My story is not unusual, but perhaps it adds something to the other stories, because I do not live in the USA but in Holland. I'm now a 24 year old man. I have always been healthy. My hobbies are cycling and playing the trombone. I have always been cycling a lot here in Holland, and during my holidays often in the French alps. I have always been very interested in professional cycling (like in the Tour de France), and Lance Armstrong was one of the men I admired a lot. It was strange to hear he had cancer. But three months later it was even stranger to hear I was suffering the same disease.
In early November 1996 my left testicle had a bit pain. I had slight problems cycling and sitting. I did it with my legs a bit spread. The pain disappeared after a few days. But afterwards I felt a little lump in my left testicle. Because I had no more pain at all, I didn't take any further action. At the end of November 1996 I graduated from the Delft University of Technology, and in early December 1996 I started sharing rooms with my girlfriend. By chance Tuesday, December 10, I had my first meeting with a new family doctor. I thought: why not, let's tell her about the lump in my testicle. She felt the lump, and did not say what she thought it was, because she was not sure. She made an appointment for me on Friday, December 13 with the urologist in the Reinier de Graaf Gasthuis, the Delft hospital.
That Friday I went to the hospital on my bike, not suspecting anything. The urologist felt the lump and told me right away that he was almost sure there was a tumor in there. I was terrified, but didn't panic. The urologist wanted to do surgery the same day. No more eating and drinking from now on. But first I had to have an ultrasound to check if there was indeed a tumor. I could see it myself on the monitor: there was a mass in my left testicle. I called my girlfriend. She came to the hospital as soon as possible. When she arrived, the urologist told us about the surgery. My left testicle would be removed. I agreed.
I had to give some blood, and I was given a bed in the hospital. I called my parents, who do not live in my neighbourhood, to tell them what was going on. A nurse shaved a part of my private hair. Now I had to wait until they called me to go to the OR. Tears for the first time. About three o'clock they drove my to the OR. I decided to have an epidural (lower back) block by getting a needle in my spine. That was the recommended anesthesia. It didn't hurt at all. I also got a dazing remedy, so that I wouldn't be aware of the operation 100%. My left testicle was removed through the groin (inguinal orchiectomy).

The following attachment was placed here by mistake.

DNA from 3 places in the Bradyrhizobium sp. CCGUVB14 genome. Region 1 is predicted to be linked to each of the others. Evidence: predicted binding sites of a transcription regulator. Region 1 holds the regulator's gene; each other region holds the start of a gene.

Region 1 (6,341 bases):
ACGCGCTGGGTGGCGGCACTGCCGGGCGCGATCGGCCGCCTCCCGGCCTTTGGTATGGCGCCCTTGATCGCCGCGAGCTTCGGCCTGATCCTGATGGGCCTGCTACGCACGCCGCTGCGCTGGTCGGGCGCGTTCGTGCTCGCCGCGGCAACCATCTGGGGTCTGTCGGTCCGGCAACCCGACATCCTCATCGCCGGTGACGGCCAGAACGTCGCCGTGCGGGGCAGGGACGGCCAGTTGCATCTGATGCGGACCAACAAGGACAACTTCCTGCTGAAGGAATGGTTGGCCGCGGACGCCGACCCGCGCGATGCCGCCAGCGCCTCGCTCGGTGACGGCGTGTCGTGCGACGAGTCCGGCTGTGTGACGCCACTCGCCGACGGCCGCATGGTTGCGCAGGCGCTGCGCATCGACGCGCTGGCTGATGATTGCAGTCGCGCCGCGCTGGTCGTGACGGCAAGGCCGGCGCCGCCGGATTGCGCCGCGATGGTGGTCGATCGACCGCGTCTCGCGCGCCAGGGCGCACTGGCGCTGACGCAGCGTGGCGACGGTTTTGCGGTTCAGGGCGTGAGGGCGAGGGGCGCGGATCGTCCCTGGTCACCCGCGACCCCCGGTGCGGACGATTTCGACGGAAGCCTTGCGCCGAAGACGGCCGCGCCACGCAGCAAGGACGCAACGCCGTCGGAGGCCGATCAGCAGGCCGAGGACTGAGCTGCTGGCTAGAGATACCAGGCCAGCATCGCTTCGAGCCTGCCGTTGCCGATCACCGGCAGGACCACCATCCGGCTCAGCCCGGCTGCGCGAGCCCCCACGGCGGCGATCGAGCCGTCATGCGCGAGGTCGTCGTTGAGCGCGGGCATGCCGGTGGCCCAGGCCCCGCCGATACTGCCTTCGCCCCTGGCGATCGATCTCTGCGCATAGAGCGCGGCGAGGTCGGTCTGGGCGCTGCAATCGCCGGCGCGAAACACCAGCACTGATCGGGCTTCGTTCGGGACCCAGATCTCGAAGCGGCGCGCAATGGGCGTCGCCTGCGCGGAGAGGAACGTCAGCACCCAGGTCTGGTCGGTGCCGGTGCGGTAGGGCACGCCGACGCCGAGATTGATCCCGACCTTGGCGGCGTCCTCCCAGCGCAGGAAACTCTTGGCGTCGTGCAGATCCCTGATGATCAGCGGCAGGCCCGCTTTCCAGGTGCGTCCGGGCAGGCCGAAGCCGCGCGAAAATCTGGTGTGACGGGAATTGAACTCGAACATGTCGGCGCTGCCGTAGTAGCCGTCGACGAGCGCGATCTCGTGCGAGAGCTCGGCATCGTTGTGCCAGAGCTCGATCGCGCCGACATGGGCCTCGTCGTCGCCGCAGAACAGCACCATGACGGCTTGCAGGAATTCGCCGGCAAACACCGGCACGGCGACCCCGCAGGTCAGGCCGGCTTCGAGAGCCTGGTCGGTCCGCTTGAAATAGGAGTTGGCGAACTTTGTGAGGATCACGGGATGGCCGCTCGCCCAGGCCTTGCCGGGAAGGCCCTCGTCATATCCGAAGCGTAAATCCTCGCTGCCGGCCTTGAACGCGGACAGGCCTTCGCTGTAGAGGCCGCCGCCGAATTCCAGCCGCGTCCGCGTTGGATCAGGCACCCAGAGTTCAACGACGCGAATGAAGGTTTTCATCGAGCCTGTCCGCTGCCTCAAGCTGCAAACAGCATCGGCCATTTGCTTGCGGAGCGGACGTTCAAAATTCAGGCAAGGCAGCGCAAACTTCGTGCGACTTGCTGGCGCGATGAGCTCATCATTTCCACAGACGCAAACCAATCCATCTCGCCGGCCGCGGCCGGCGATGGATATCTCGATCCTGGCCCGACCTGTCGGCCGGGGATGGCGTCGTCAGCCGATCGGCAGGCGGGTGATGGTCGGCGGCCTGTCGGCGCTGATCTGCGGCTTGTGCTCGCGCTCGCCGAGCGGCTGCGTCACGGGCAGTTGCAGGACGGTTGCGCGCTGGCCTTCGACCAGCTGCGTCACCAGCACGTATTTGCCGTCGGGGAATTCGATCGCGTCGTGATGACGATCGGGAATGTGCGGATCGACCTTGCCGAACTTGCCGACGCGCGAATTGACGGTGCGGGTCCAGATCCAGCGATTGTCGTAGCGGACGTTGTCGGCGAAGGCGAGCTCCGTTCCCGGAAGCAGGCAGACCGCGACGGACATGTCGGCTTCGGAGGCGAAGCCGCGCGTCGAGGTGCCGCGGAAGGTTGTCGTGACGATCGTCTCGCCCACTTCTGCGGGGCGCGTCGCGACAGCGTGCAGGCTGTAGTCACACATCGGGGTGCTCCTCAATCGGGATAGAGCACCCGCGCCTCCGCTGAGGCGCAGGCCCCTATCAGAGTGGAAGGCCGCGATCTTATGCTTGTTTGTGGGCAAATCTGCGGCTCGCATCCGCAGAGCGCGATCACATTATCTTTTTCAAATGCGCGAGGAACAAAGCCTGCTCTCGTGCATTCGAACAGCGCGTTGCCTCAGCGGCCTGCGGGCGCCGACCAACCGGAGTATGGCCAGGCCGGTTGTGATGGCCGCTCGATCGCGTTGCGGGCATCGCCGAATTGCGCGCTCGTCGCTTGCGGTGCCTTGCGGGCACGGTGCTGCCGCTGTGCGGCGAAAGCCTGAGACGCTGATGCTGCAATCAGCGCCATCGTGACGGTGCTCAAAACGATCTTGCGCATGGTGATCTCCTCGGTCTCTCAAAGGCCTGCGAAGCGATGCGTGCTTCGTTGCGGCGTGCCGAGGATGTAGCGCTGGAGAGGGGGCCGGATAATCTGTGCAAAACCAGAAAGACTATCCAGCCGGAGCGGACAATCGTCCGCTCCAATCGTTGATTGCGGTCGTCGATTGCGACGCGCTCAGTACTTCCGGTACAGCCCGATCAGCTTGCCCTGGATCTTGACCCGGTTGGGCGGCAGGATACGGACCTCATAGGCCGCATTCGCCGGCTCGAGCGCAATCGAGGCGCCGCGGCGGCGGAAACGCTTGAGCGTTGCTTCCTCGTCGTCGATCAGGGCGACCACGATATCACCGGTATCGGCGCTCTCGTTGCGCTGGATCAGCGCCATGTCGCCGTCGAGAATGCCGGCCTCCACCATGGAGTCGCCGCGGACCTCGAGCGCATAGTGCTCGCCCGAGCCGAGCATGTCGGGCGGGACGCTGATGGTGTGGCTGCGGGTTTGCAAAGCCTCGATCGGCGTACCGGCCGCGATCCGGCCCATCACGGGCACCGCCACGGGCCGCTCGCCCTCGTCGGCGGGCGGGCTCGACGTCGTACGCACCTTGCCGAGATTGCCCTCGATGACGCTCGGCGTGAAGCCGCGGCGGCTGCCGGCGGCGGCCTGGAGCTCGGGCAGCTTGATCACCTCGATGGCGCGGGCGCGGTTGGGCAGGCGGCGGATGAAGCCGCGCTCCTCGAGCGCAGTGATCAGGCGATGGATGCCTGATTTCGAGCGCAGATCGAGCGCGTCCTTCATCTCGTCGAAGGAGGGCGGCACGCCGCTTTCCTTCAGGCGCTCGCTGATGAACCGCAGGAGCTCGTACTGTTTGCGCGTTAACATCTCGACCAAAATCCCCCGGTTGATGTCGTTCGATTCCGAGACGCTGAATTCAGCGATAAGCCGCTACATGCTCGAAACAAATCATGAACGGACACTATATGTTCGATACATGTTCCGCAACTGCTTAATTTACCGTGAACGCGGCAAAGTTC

The operation went without problems. After about an hour I was back in my room. I was still a bit dazed. From the waist down I was still blocked. That's a really strange feeling. You can't move your legs or feet. They are very heavy. If you touch your leg, it's like you are touching something that's not yours, because the leg doesn't feel the hand touching. The feeling returned slowly. After visiting hours my girlfriend went home as well, and I stayed alone.
I got a pain-killer, because of the wound. I slept well, and the next day around 11 o'clock I left the hospital. I had to walk carefully, and I was not allowed to carry heavy things. That Monday I had to make my first CT-scan -- I got diarrhea from the contrast. I was very happy when I heard there was no spreading. According to the pathology report the tumor was malignant, seminoma, stage I (confined to the testicle). I had been very lucky, because I had this first meeting with my new family doctor, otherwise I would perhaps still be walking around, unaware of the cancer.
In January 1997 I had my next appointment in the Dijkzigt Hospital in Rotterdam. The oncologist offered me a choice: either I could go through the standard treatment for my type of cancer: radiotherapy, or I could cooperate in a European research-program. In the latter case I would get an alternative treatment with chemo.
Intuitively I choose the standard treatment. This treatment is one for safety: there is no visible spreading, but for safety a radiation treatment is often recommended. January 20, I got my first radiation to the abdominal lymph nodes. I had treatments 5 days a week for three weeks. The first day I got very sick, and vomited several times. The next three days were the same: vomiting and feeling very, very sick. I completely lost my appetite. The radiologist now gave me the strongest medicine called Zofran from Glaxo, and it did the work. No more vomiting, and my appetite returned. -- but I lost about 10 pounds. Next symptom: constipation from Zofran. I had no skin reactions.
During the radiation I got all the cooperation from my work at the Delft University of Technology. Now I'm in the cycle of making chest x-rays, CT scans and blood tests. All results are negative until now. Testicular cancer seldom recurs after a patient has been free of the disease for 3 years. That's a positive outlook. At the moment I'm not depressed at all. Only seldom do I even think about the cancer. My only concern is that the cancer also occurs in the other testicle and I can't have kids anymore. But I know that chance is very small.
Six months out and I'm very much back to most of my normal lifestyle. I'm back to cycling (but I lost a lot of conditioning!), I'm back to playing the trombone and I'm back to work 100% Sometimes I feel a bit tired. I've had great family and friends, and best off all: a great girlfriend.
Something funny at the end of this story: a few days ago I was shopping when something was going to be announced via the intercom. It started with that well known three-tone signal. It made me feel unpleasant, because it was the same signal I heard when the radiation-machine started to it's work!